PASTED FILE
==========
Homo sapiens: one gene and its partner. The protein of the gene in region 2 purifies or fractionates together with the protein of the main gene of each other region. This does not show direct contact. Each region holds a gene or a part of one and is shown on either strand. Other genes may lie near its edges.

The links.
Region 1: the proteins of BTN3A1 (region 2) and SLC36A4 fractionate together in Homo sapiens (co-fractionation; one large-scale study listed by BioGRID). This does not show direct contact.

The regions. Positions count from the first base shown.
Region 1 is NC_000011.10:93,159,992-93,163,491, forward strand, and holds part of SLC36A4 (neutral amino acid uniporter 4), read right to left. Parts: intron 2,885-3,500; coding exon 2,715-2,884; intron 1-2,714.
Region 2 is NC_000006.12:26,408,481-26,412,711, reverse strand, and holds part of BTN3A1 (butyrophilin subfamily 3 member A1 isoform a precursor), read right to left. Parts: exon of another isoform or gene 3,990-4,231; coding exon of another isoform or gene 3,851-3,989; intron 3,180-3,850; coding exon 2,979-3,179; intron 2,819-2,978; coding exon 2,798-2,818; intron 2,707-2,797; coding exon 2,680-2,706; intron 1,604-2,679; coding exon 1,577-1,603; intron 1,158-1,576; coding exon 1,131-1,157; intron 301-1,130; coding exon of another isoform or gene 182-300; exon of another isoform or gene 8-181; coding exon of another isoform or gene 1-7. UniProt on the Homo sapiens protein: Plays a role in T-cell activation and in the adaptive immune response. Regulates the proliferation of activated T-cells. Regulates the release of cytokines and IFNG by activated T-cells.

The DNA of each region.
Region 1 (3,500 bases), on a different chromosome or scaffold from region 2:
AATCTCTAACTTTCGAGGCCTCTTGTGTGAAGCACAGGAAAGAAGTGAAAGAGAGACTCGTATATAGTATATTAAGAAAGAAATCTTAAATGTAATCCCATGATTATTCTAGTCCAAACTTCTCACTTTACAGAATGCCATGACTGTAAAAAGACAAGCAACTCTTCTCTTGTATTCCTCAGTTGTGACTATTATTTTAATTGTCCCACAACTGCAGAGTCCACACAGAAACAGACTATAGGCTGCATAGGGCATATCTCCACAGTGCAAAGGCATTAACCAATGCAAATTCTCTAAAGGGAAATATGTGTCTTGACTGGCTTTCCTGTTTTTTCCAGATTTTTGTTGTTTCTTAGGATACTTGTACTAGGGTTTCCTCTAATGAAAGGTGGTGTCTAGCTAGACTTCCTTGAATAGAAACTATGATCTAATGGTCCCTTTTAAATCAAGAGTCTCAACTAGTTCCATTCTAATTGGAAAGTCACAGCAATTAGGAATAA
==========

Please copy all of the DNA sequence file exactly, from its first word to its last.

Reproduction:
Homo sapiens: one gene and its partner. The protein of the gene in region 2 purifies or fractionates together with the protein of the main gene of each other region. This does not show direct contact. Each region holds a gene or a part of one and is shown on either strand. Other genes may lie near its edges.

The links.
Region 1: the proteins of BTN3A1 (region 2) and SLC36A4 fractionate together in Homo sapiens (co-fractionation; one large-scale study listed by BioGRID). This does not show direct contact.

The regions. Positions count from the first base shown.
Region 1 is NC_000011.10:93,159,992-93,163,491, forward strand, and holds part of SLC36A4 (neutral amino acid uniporter 4), read right to left. Parts: intron 2,885-3,500; coding exon 2,715-2,884; intron 1-2,714.
Region 2 is NC_000006.12:26,408,481-26,412,711, reverse strand, and holds part of BTN3A1 (butyrophilin subfamily 3 member A1 isoform a precursor), read right to left. Parts: exon of another isoform or gene 3,990-4,231; coding exon of another isoform or gene 3,851-3,989; intron 3,180-3,850; coding exon 2,979-3,179; intron 2,819-2,978; coding exon 2,798-2,818; intron 2,707-2,797; coding exon 2,680-2,706; intron 1,604-2,679; coding exon 1,577-1,603; intron 1,158-1,576; coding exon 1,131-1,157; intron 301-1,130; coding exon of another isoform or gene 182-300; exon of another isoform or gene 8-181; coding exon of another isoform or gene 1-7. UniProt on the Homo sapiens protein: Plays a role in T-cell activation and in the adaptive immune response. Regulates the proliferation of activated T-cells. Regulates the release of cytokines and IFNG by activated T-cells.

The DNA of each region.
Region 1 (3,500 bases), on a different chromosome or scaffold from region 2:
AATCTCTAACTTTCGAGGCCTCTTGTGTGAAGCACAGGAAAGAAGTGAAAGAGAGACTCGTATATAGTATATTAAGAAAGAAATCTTAAATGTAATCCCATGATTATTCTAGTCCAAACTTCTCACTTTACAGAATGCCATGACTGTAAAAAGACAAGCAACTCTTCTCTTGTATTCCTCAGTTGTGACTATTATTTTAATTGTCCCACAACTGCAGAGTCCACACAGAAACAGACTATAGGCTGCATAGGGCATATCTCCACAGTGCAAAGGCATTAACCAATGCAAATTCTCTAAAGGGAAATATGTGTCTTGACTGGCTTTCCTGTTTTTTCCAGATTTTTGTTGTTTCTTAGGATACTTGTACTAGGGTTTCCTCTAATGAAAGGTGGTGTCTAGCTAGACTTCCTTGAATAGAAACTATGATCTAATGGTCCCTTTTAAATCAAGAGTCTCAACTAGTTCCATTCTAATTGGAAAGTCACAGCAATTAGGAATAA